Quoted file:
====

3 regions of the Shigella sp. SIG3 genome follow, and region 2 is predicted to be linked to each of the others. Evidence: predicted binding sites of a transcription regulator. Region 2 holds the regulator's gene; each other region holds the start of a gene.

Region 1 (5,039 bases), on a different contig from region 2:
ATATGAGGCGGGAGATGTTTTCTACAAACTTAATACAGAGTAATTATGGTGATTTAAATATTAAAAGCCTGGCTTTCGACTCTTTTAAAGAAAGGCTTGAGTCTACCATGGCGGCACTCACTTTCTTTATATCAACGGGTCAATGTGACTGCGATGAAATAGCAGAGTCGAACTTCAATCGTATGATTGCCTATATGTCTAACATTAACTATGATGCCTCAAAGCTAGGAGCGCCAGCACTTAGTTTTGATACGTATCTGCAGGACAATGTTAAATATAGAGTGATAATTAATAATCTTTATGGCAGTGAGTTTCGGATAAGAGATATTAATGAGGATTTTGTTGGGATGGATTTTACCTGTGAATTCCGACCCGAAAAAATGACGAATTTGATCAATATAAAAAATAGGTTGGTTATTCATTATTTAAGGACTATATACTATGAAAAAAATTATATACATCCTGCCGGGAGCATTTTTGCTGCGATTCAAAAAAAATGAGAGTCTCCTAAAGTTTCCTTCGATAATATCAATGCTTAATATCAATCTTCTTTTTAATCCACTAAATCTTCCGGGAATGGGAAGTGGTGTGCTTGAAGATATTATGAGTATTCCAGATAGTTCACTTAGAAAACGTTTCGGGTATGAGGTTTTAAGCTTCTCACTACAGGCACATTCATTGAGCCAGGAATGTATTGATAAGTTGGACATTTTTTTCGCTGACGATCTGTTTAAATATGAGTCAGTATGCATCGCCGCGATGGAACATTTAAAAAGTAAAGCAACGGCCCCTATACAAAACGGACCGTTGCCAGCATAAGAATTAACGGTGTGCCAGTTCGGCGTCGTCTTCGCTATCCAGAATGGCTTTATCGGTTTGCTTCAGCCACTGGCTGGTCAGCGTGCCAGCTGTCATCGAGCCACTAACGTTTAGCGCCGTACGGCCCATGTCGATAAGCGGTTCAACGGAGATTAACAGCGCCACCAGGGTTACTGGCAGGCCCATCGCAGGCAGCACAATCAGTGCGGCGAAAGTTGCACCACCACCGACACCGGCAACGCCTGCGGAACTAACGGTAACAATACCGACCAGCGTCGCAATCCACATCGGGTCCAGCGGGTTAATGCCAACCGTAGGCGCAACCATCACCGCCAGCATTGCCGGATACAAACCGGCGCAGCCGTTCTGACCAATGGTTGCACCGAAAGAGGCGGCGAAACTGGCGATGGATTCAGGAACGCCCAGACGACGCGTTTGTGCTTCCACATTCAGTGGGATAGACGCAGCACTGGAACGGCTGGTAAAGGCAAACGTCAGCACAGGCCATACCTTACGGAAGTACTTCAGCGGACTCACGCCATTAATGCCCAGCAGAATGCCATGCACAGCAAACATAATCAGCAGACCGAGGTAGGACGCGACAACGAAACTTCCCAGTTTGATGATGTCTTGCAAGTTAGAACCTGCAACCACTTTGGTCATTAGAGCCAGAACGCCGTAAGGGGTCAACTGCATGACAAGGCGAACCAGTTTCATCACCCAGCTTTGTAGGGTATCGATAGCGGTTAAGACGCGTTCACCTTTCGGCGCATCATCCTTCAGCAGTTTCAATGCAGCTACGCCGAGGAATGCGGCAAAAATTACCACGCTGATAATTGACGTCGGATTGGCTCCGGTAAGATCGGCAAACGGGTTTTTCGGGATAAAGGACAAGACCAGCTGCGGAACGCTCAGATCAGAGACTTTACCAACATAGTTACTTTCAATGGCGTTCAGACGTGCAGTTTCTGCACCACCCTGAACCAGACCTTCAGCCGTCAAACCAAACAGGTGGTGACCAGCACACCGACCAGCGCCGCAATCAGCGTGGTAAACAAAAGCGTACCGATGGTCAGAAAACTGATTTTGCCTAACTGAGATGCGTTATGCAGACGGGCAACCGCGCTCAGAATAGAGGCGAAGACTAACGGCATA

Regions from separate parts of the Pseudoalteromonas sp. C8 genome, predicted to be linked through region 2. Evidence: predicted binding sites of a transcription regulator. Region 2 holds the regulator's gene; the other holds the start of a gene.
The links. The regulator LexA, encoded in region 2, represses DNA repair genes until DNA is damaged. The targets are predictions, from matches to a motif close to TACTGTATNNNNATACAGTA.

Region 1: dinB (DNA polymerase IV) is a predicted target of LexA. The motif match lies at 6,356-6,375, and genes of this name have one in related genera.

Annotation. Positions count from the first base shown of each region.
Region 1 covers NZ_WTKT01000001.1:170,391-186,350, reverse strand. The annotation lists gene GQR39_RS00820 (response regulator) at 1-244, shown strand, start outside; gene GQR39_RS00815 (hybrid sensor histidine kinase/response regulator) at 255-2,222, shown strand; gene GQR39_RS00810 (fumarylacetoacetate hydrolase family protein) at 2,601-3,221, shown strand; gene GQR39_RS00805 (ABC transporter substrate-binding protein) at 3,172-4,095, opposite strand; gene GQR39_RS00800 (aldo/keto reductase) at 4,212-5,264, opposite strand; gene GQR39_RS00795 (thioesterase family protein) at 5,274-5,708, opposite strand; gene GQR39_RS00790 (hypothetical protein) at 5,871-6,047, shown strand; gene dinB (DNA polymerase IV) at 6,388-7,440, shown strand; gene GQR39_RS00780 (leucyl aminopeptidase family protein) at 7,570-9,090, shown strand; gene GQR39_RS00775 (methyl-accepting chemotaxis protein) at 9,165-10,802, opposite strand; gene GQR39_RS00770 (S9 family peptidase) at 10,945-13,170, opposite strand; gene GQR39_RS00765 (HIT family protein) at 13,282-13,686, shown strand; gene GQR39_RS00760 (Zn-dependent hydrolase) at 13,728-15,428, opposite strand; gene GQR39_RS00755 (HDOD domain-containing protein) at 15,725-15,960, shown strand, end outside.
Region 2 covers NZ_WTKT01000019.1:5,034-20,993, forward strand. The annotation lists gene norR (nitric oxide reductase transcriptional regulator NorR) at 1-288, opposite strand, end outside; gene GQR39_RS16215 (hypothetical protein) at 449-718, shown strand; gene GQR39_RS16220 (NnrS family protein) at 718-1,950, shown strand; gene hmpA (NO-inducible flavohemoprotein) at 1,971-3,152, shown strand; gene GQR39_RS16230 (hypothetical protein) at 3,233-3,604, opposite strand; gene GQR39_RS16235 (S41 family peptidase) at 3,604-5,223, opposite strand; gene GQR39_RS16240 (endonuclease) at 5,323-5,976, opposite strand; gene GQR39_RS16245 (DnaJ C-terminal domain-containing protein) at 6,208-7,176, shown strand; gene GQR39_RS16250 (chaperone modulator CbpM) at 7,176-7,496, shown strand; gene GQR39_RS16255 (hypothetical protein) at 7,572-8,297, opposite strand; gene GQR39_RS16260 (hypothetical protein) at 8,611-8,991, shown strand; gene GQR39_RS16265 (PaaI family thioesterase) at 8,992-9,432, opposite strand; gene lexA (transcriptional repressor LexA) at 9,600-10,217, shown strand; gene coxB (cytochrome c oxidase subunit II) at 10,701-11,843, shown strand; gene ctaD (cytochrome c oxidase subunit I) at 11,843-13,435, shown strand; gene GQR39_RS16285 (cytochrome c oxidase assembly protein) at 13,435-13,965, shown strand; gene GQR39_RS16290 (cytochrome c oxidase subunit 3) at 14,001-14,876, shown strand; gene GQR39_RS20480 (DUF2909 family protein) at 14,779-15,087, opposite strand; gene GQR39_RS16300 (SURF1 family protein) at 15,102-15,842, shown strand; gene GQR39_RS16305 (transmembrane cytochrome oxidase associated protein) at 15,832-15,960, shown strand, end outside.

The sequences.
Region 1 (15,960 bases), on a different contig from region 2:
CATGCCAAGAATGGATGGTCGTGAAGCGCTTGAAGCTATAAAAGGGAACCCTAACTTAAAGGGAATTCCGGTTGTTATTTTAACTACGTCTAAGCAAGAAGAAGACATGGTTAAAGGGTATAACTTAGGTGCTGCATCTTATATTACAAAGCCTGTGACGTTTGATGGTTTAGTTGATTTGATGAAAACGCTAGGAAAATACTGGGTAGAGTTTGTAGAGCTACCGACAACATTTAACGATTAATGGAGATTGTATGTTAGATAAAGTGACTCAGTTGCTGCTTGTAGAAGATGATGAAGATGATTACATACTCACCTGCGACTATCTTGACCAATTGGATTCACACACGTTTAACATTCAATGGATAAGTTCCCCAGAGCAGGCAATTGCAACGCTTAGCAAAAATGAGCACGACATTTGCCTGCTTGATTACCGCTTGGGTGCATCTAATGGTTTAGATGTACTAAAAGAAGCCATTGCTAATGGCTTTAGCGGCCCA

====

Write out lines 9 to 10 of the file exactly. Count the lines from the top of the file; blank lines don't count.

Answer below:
Region 2 covers NZ_WTKT01000019.1:5,034-20,993, forward strand. The annotation lists gene norR (nitric oxide reductase transcriptional regulator NorR) at 1-288, opposite strand, end outside; gene GQR39_RS16215 (hypothetical protein) at 449-718, shown strand; gene GQR39_RS16220 (NnrS family protein) at 718-1,950, shown strand; gene hmpA (NO-inducible flavohemoprotein) at 1,971-3,152, shown strand; gene GQR39_RS16230 (hypothetical protein) at 3,233-3,604, opposite strand; gene GQR39_RS16235 (S41 family peptidase) at 3,604-5,223, opposite strand; gene GQR39_RS16240 (endonuclease) at 5,323-5,976, opposite strand; gene GQR39_RS16245 (DnaJ C-terminal domain-containing protein) at 6,208-7,176, shown strand; gene GQR39_RS16250 (chaperone modulator CbpM) at 7,176-7,496, shown strand; gene GQR39_RS16255 (hypothetical protein) at 7,572-8,297, opposite strand; gene GQR39_RS16260 (hypothetical protein) at 8,611-8,991, shown strand; gene GQR39_RS16265 (PaaI family thioesterase) at 8,992-9,432, opposite strand; gene lexA (transcriptional repressor LexA) at 9,600-10,217, shown strand; gene coxB (cytochrome c oxidase subunit II) at 10,701-11,843, shown strand; gene ctaD (cytochrome c oxidase subunit I) at 11,843-13,435, shown strand; gene GQR39_RS16285 (cytochrome c oxidase assembly protein) at 13,435-13,965, shown strand; gene GQR39_RS16290 (cytochrome c oxidase subunit 3) at 14,001-14,876, shown strand; gene GQR39_RS20480 (DUF2909 family protein) at 14,779-15,087, opposite strand; gene GQR39_RS16300 (SURF1 family protein) at 15,102-15,842, shown strand; gene GQR39_RS16305 (transmembrane cytochrome oxidase associated protein) at 15,832-15,960, shown strand, end outside.

The sequences.